Mickey Guyton has released “Black Like Me,” a delicate ballad that recounts her experience as a black woman in America.
Guyton draws on her own childhood memories to sing about the hardship of being black in a racist world. After realizing how her “daddy worked day and night for an old house and a used car,” she sings: “Just to live that good life, it shouldn’t be twice as hard.”
“It’s a hard life on easy street / Just white-painted picket fences far as you can see / If you think we live in the land of the free / You should try to be black like me,” the Texas native proclaims on the resounding chorus, over piano, handclaps, pedal steel and slow drum beats. “Black Like Me” ends on a hopeful note: “Someday, we’ll all be free / and I’m proud to be black like me.”
“I wrote this song over a year ago because I was so tired of seeing so much hate and oppression,” Guyton revealed on Instagram. “And yet here we are in the exact same place! We must change that. I hope this song can give you a small glimpse into what my brothers and sisters have endured for 400+ years.”
Guyton also responded to “Black Like Me”’s addition to the top of Hot Country, Spotify’s most popular country music playlist. “This song was a God moment. He put it on my heart to write it. I thought it was to heal my heart but now I realize it’s meant to heal every heart,” she wrote on Twitter.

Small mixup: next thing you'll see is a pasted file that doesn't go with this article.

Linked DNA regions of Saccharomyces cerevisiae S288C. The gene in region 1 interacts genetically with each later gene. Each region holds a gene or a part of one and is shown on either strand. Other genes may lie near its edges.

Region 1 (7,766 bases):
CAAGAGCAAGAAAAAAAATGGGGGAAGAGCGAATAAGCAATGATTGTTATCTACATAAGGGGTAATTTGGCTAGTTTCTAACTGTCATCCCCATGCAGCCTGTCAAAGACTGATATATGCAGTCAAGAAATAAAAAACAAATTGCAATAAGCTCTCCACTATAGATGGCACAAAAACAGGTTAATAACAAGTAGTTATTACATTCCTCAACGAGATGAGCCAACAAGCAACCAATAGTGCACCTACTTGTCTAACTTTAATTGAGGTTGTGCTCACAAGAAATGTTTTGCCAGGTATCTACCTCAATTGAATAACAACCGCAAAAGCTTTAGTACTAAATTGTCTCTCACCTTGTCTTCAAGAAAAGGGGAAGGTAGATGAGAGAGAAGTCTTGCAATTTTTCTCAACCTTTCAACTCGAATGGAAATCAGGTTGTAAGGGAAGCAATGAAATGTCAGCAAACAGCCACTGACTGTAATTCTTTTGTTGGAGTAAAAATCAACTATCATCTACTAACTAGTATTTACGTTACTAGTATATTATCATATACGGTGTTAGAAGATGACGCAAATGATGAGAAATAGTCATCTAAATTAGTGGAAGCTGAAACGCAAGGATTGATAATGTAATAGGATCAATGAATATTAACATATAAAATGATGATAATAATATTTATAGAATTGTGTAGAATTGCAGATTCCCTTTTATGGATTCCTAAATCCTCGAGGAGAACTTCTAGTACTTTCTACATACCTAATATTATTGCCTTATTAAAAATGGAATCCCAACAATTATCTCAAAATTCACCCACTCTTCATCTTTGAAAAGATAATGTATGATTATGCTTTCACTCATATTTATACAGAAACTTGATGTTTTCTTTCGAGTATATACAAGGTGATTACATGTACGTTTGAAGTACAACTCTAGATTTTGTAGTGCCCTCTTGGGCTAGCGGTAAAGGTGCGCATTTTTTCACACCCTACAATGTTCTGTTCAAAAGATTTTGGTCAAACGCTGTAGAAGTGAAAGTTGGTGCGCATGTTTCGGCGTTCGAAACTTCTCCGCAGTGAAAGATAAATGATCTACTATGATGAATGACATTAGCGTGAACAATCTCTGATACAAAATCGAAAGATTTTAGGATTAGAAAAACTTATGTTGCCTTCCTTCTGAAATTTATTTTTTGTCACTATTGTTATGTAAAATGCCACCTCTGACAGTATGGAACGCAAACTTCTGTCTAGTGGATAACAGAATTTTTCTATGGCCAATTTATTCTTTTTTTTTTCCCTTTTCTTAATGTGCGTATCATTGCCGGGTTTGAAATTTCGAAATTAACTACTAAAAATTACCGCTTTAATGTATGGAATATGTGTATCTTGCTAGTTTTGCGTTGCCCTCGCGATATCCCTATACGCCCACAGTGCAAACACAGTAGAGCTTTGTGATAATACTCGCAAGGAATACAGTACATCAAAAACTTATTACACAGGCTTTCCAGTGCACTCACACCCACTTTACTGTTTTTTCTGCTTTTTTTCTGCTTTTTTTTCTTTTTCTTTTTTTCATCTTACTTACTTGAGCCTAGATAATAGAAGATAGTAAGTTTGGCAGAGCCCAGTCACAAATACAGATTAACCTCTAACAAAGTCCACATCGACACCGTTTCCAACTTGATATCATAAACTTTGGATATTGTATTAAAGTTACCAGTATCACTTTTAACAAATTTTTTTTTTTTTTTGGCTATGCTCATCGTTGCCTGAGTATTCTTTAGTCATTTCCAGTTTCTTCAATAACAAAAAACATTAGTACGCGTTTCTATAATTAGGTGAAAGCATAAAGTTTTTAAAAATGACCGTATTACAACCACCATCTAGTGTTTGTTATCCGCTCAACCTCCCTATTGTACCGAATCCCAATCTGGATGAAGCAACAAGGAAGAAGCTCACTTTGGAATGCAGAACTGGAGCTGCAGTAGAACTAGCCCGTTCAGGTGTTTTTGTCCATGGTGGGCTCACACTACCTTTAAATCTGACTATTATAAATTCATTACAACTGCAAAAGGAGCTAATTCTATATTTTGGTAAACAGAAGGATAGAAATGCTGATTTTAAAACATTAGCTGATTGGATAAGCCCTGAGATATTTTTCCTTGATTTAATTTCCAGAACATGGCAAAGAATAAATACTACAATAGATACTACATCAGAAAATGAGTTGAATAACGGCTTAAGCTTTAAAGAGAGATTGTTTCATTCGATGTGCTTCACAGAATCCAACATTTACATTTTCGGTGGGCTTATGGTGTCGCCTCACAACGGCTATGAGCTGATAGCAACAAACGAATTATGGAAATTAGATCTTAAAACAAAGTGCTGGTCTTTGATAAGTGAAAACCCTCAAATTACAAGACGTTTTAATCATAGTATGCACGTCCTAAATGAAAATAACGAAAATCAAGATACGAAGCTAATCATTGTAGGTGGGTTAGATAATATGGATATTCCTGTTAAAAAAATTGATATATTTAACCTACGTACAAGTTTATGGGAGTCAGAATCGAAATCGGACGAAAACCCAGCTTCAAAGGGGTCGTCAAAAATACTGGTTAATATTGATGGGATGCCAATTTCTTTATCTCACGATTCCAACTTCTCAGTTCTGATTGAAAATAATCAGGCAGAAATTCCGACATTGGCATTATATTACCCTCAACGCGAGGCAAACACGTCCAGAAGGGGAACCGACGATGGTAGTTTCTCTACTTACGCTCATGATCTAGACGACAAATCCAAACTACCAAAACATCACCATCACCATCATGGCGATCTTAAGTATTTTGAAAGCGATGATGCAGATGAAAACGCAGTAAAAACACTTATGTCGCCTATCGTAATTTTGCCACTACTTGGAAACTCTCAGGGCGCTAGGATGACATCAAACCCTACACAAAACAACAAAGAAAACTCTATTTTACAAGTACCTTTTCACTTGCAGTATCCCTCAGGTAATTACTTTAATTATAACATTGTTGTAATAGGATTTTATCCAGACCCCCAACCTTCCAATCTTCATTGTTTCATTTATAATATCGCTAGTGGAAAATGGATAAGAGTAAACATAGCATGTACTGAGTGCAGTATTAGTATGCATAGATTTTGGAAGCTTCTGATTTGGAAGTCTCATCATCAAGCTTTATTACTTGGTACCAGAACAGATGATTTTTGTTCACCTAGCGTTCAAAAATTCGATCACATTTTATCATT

“Black Like Me” dropped on #BlackOutTuesday (June 2), a global movement within the music industry to stand in solidarity with black Americans. This follows the international outrage after the death of George Floyd. A viral video had captured a Minneapolis police officer kneeling on Floyd’s neck despite the latter telling the officer he couldn’t breathe.
Guyton has long been vocal in her support for racial and gender equality. Earlier in March, she released “What Are You Gonna Tell Her?”, an aching plea for gender equality in society.
Listen to “Black Like Me” below: